Taxing the Lottery


In a society with inequality and limited social mobility, many people feel that the lottery is their only chance to get rich. Billboards on the highway dangle big prizes like Mega Millions and Powerball and invigorate an inextricable human urge to play. But it’s also a dangerous game, because winning the lottery requires that people bet more money than they can afford to lose.

The idea of using the lottery as a form of taxation goes back to at least the 17th century, when it was common in Europe. It helped finance a host of public purposes, and in the early American colonies it became especially popular, even though Protestants were against gambling. But it also entangled America with the slave trade in sometimes unpredictable ways, as when George Washington managed a Virginia-based lottery whose prizes included human beings.

Lottery officials try to obscure the regressive nature of their business by promoting the idea that playing the lottery is just fun. But it’s also an exercise in irrational gambling, and even the most clear-eyed players know that the odds of winning are long. Many have quotes-unquote “systems” about lucky numbers, stores where they buy tickets and the time of day they play them. They might also have a few small tricks to improve their chances of winning, like dividing their numbers into groups of evens and odds (only 3% of winning numbers are all one kind or the other).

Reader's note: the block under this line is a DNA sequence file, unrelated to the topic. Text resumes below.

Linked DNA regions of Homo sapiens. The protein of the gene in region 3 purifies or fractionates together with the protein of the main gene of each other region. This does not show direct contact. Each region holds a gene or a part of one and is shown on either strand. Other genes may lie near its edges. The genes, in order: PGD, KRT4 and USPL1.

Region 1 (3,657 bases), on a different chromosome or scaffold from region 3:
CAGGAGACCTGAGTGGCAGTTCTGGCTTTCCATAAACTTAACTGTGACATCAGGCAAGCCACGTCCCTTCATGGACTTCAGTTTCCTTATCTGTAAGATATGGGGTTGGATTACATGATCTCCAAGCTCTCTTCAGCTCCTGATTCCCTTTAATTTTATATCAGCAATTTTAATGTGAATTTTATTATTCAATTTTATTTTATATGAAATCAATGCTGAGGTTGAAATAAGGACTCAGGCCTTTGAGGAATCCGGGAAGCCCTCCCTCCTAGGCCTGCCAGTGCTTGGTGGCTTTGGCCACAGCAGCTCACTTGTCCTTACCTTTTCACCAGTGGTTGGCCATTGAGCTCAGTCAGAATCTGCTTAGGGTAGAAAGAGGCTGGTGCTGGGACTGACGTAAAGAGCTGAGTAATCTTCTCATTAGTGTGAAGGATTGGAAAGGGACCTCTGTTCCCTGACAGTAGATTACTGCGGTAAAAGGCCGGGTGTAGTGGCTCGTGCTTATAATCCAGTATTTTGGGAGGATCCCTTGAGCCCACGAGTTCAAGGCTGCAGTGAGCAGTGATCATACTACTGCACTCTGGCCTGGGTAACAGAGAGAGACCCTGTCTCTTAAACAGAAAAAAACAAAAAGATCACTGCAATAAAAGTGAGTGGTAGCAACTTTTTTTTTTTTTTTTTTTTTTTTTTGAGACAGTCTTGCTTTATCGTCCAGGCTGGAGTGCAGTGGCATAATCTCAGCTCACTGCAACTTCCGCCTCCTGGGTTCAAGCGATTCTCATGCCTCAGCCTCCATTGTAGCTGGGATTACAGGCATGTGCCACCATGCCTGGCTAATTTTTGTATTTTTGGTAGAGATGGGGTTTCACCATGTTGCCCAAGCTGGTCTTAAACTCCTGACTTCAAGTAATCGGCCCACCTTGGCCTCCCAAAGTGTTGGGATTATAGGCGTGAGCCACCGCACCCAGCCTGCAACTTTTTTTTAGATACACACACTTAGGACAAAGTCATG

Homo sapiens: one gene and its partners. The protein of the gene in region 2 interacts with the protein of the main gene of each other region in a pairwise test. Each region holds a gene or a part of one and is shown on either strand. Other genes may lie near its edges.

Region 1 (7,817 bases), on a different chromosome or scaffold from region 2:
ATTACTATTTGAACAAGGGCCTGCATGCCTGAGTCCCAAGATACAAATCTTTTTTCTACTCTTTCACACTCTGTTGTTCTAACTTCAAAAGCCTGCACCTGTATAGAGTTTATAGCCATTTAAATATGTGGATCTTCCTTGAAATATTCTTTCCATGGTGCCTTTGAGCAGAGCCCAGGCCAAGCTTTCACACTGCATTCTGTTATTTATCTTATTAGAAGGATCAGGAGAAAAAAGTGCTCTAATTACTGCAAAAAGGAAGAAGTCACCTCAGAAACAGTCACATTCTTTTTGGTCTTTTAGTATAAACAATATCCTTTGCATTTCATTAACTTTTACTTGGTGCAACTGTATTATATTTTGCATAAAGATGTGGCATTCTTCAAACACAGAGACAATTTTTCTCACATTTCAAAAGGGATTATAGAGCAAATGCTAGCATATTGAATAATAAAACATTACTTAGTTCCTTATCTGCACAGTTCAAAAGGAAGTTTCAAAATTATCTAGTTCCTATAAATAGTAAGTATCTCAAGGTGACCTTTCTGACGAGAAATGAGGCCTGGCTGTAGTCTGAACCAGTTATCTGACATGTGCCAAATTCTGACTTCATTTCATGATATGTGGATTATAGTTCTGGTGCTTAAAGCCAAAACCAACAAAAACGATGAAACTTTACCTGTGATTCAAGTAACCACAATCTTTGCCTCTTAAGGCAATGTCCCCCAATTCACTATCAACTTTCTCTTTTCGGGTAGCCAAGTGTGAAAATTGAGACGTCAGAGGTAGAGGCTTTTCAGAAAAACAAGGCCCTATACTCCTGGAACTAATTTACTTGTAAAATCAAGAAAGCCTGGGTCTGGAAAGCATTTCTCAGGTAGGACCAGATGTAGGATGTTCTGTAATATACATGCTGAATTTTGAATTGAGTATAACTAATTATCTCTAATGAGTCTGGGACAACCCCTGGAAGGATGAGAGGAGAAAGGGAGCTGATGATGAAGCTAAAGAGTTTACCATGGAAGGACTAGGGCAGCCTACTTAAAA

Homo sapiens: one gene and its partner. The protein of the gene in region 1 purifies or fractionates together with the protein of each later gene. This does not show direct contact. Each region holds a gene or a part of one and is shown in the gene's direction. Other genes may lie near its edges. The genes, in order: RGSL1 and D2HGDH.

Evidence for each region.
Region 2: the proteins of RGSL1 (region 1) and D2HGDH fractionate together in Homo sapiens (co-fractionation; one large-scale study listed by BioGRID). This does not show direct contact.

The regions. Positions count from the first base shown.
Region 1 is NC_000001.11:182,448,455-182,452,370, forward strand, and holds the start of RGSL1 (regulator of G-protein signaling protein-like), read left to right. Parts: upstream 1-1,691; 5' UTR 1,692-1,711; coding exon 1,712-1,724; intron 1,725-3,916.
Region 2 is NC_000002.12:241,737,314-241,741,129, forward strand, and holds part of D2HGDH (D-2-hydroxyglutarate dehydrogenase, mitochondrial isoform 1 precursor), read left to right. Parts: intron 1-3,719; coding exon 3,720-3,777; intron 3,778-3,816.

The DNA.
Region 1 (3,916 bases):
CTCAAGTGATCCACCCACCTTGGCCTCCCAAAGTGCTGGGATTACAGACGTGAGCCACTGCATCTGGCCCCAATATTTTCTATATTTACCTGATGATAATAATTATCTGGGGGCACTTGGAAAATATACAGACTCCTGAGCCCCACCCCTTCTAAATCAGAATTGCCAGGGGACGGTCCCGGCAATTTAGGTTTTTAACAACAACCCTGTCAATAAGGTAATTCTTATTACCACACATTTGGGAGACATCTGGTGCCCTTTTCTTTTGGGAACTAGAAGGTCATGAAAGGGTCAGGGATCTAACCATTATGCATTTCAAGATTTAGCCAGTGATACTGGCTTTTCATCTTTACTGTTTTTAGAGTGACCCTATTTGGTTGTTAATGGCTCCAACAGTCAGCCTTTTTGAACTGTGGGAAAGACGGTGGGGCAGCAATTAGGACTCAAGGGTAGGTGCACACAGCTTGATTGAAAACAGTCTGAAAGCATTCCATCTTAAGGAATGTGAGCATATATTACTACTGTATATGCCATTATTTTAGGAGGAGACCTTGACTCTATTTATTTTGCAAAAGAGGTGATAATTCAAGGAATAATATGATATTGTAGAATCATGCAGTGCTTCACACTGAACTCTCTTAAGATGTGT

While some countries have national lotteries that are operated by government agencies, others have private companies run them. Private lotteries often use a different method of drawing numbers than national lotteries, and their prize amounts may be much smaller. But they still have to collect and pool money from participants in order to pay out the prizes, which must then be deducted for costs of organizing and promoting the lottery and for profits and revenues for the company running it.

The modern incarnation of the lottery began, Cohen writes, in the nineteen-sixties, when growing awareness of all the money to be made in the gambling business collided with a crisis in state funding. A swelling population, rising inflation and the cost of wars made it impossible for states to balance their budgets by raising taxes or cutting services — options that were highly unpopular with voters. Taking advantage of this anti-tax revolt, New Hampshire and other states started their own state lotteries. As more and more states jumped on the bandwagon, a sense of the legitimacy of this alternative form of taxation grew in America.